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Women and Heart Health


Did you know that women are more likely than men to suffer from diseases that mimic a heart attack? Did you know that women have smaller hearts and narrower blood vessels than compared to men?

Heart disease is the leading cause of death for women in the United States, accounting for about 1 in every 5 female deaths. Heart ailments present themselves differently in men and women. For example, symptoms of heart disease and/or heart attack in women could present as:

  • Angina (a dull and heavy or sharp chest pain)
  • Nausea
  • Pain in the neck
  • Pain in the jaw
  • Pain in the throat
  • Pain in the upper abdomen or back
  • Sweating
  • Vomiting

It is important to call 911 if you are experiencing any of these symptoms.

Women are more likely to suffer from:

  • Coronary artery spasm: A temporary tightening of the muscles in the wall of an artery that sends blood to the heart; the spasm can reduce or block blood flow to part of the heart
  • Coronary artery dissection (SCAD): A condition when a tear forms in a blood vessel in the heart; this can slow or block blood flow to the heart causing a heart attached, heart rhythm problems or sudden death
  • Takotsubo Cardiomyopathy: An inflammatory response that causes the heart to become enlarged after an emotional stressor, also known as broken heart syndrome

Heart disease risk factors for women

  • Diabetes
  • Inflammatory diseases: Rheumatoid arthritis, lupus and other inflammatory conditions may increase the risk of heart disease in both men and women
  • Lack of physical activity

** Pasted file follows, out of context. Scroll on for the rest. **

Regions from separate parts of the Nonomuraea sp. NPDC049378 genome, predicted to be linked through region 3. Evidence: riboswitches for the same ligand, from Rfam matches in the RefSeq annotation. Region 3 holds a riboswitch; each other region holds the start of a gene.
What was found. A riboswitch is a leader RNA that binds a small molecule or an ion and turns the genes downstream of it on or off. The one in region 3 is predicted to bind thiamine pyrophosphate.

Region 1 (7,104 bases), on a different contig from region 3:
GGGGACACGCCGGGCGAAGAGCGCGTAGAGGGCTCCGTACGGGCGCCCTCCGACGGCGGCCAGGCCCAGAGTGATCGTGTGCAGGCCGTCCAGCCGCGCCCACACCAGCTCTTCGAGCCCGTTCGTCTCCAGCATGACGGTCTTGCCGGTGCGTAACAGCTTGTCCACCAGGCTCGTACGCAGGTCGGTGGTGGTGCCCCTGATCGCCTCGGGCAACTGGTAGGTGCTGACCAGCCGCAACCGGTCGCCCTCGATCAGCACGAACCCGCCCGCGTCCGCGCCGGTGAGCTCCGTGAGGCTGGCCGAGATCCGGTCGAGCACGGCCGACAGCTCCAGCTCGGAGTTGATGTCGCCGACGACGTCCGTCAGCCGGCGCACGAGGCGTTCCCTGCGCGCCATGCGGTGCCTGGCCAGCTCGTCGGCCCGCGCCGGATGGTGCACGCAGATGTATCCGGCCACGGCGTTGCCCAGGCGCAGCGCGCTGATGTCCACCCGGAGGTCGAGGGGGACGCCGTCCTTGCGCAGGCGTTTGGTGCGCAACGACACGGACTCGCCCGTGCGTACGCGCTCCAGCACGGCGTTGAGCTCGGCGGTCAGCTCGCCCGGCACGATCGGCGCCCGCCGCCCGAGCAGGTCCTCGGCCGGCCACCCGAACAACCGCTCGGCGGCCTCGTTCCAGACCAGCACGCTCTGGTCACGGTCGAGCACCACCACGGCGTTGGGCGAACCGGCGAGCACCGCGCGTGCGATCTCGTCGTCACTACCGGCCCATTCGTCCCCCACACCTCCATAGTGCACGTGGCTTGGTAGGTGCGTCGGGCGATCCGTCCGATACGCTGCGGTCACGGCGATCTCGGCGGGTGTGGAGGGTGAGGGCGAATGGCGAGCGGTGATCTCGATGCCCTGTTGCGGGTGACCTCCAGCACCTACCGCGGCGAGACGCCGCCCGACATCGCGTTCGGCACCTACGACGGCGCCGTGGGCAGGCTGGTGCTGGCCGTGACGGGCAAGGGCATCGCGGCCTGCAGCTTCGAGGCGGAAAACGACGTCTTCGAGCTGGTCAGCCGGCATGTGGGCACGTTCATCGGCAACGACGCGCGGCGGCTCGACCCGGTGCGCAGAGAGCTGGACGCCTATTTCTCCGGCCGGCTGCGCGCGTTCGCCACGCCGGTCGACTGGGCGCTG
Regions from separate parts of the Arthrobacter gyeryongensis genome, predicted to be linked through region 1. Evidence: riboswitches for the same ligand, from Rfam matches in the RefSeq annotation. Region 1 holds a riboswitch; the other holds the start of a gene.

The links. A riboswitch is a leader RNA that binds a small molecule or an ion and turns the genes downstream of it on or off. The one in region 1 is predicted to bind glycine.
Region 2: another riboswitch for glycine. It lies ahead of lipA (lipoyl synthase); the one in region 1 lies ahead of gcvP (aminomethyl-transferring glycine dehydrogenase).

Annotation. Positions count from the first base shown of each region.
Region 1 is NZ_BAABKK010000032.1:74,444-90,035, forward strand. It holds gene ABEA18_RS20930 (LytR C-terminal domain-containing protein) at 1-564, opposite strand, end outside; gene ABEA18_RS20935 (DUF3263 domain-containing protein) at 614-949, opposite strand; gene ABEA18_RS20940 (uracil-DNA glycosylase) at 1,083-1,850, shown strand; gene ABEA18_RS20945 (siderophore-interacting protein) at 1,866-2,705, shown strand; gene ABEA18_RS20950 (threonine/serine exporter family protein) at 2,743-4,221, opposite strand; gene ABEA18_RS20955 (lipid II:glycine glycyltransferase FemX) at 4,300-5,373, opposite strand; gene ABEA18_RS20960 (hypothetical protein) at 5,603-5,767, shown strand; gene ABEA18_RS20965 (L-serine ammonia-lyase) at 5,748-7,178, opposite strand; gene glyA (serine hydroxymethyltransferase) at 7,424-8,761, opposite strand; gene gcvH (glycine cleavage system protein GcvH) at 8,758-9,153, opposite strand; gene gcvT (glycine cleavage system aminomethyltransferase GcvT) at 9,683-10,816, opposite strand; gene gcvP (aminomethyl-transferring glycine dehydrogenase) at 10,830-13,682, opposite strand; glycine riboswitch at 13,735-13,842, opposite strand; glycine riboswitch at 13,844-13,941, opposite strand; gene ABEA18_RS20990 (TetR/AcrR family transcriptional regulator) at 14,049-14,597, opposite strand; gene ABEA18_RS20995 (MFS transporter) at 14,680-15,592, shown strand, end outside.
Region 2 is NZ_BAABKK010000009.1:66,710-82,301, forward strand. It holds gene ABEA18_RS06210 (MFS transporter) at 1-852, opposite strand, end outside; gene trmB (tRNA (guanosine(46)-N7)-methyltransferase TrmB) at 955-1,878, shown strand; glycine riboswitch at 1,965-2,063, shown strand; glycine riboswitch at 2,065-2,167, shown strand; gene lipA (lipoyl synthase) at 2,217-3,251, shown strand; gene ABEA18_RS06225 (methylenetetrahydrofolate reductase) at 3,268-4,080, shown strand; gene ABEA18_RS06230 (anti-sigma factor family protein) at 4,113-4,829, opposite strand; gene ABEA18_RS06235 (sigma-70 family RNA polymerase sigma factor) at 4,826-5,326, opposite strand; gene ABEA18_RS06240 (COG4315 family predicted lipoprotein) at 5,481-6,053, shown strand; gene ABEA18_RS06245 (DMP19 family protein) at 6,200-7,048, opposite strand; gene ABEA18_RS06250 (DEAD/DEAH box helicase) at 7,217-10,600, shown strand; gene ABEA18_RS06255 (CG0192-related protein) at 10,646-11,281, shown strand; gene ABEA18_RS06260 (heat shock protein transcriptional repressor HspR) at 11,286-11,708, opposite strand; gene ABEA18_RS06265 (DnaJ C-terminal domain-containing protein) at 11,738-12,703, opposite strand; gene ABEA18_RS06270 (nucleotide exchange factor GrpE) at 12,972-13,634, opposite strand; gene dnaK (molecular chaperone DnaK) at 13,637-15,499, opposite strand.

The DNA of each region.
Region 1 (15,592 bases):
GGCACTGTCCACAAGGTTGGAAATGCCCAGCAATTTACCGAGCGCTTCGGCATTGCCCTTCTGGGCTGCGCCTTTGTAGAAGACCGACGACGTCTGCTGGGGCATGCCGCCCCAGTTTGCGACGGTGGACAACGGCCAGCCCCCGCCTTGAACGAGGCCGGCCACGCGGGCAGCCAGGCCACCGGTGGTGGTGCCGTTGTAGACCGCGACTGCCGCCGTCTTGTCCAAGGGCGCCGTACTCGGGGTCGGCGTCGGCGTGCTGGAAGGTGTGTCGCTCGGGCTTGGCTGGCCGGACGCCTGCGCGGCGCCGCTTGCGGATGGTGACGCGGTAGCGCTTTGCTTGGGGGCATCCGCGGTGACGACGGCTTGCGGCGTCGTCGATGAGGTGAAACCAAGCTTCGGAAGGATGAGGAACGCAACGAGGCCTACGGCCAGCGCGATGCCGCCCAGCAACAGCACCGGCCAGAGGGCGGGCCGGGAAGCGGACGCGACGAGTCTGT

• Menopause: Low levels of estrogen after menopause increase the risk of developing disease in smaller blood vessels
  • Pregnancy complications: High blood pressure or gestational diabetes during pregnancy can increase the mother's long-term risk of high blood pressure and diabetes. These conditions also make women more likely to get heart disease
  • Smoking: Smoking is a greater risk factor for heart disease in women than it is in men.


Awareness & Prevention

Awareness is important but prevention is key. To prevent heart disease, everyone should practice healthy lifestyle choices such as eating a healthy diet, quitting smoking, limiting alcohol consumption, exercising daily and managing stress.

If one does experience a cardiac event, ECHN’s Cardiac Rehabilitation program can help strengthen the heart after treatment is administered. Cardiac rehabilitation is medically supervised program designed to improve cardiovascular (heart) health if you have experienced a heart attack, heart failure, angioplasty or heart surgery. 

Benefits of Cardiac Rehab

  • A supervised exercise prescription with continuous EKG monitoring
  • Ability to commiserate with other cardiac clients
  • Education to adopt a heart healthy lifestyle and reduce personal risk factors

ECHN’s Cardiac Rehabilitation program focuses on exercise counseling, training, and healthy lifestyle education.

  • Exercise counseling and training: Exercise gets your heart pumping and your entire cardiovascular system working. You’ll learn how to get your body moving in ways that promote heart health
  • Education for a heart healthy lifestyle: A key element of cardiac rehab is educating yourself: Here you can learn how to manage your risk factors, how to reduce stress and how to make healthy decisions.

ECHN’s Cardiac Rehabilitation program is in an acute care hospital with Advanced Cardiovascular Life Support staff and is accredited with AACVPR - American Association of Cardiovascular and Pulmonary Rehabilitation.



Mayo Clinic

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